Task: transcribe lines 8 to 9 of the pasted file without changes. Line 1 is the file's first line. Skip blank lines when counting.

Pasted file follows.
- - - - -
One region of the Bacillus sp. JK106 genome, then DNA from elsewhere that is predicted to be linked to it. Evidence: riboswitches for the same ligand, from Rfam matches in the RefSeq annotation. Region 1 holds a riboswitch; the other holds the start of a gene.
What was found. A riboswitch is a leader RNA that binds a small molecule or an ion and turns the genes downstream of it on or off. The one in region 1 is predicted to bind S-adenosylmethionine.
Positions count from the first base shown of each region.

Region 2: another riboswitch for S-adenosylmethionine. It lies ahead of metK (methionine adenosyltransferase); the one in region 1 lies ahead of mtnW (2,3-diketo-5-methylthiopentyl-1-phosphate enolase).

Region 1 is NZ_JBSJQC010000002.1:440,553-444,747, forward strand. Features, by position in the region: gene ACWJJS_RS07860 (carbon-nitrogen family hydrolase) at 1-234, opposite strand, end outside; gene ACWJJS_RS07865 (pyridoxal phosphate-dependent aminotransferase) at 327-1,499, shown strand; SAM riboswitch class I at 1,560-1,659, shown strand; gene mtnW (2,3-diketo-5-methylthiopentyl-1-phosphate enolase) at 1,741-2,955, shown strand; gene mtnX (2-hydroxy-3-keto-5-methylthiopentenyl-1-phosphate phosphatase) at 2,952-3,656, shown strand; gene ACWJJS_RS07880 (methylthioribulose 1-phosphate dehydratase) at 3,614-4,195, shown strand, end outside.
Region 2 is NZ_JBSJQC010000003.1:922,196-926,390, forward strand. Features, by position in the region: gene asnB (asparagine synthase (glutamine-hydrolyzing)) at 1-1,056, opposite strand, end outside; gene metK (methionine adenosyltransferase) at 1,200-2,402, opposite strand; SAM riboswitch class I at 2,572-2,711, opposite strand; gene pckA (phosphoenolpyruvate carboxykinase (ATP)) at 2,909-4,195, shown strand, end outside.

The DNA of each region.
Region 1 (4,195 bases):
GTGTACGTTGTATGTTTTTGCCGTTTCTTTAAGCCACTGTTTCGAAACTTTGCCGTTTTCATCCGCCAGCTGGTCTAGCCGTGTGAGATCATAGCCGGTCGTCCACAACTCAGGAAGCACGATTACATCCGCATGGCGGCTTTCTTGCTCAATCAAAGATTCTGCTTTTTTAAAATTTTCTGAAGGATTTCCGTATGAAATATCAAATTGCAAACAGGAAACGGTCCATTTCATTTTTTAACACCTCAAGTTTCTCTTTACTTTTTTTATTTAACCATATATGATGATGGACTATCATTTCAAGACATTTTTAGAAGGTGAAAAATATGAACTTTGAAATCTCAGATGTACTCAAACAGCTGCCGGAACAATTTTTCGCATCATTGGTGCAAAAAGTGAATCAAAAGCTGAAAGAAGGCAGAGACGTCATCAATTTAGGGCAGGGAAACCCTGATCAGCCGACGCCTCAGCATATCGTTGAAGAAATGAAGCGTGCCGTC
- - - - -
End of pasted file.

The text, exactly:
Region 1 (4,195 bases):
GTGTACGTTGTATGTTTTTGCCGTTTCTTTAAGCCACTGTTTCGAAACTTTGCCGTTTTCATCCGCCAGCTGGTCTAGCCGTGTGAGATCATAGCCGGTCGTCCACAACTCAGGAAGCACGATTACATCCGCATGGCGGCTTTCTTGCTCAATCAAAGATTCTGCTTTTTTAAAATTTTCTGAAGGATTTCCGTATGAAATATCAAATTGCAAACAGGAAACGGTCCATTTCATTTTTTAACACCTCAAGTTTCTCTTTACTTTTTTTATTTAACCATATATGATGATGGACTATCATTTCAAGACATTTTTAGAAGGTGAAAAATATGAACTTTGAAATCTCAGATGTACTCAAACAGCTGCCGGAACAATTTTTCGCATCATTGGTGCAAAAAGTGAATCAAAAGCTGAAAGAAGGCAGAGACGTCATCAATTTAGGGCAGGGAAACCCTGATCAGCCGACGCCTCAGCATATCGTTGAAGAAATGAAGCGTGCCGTC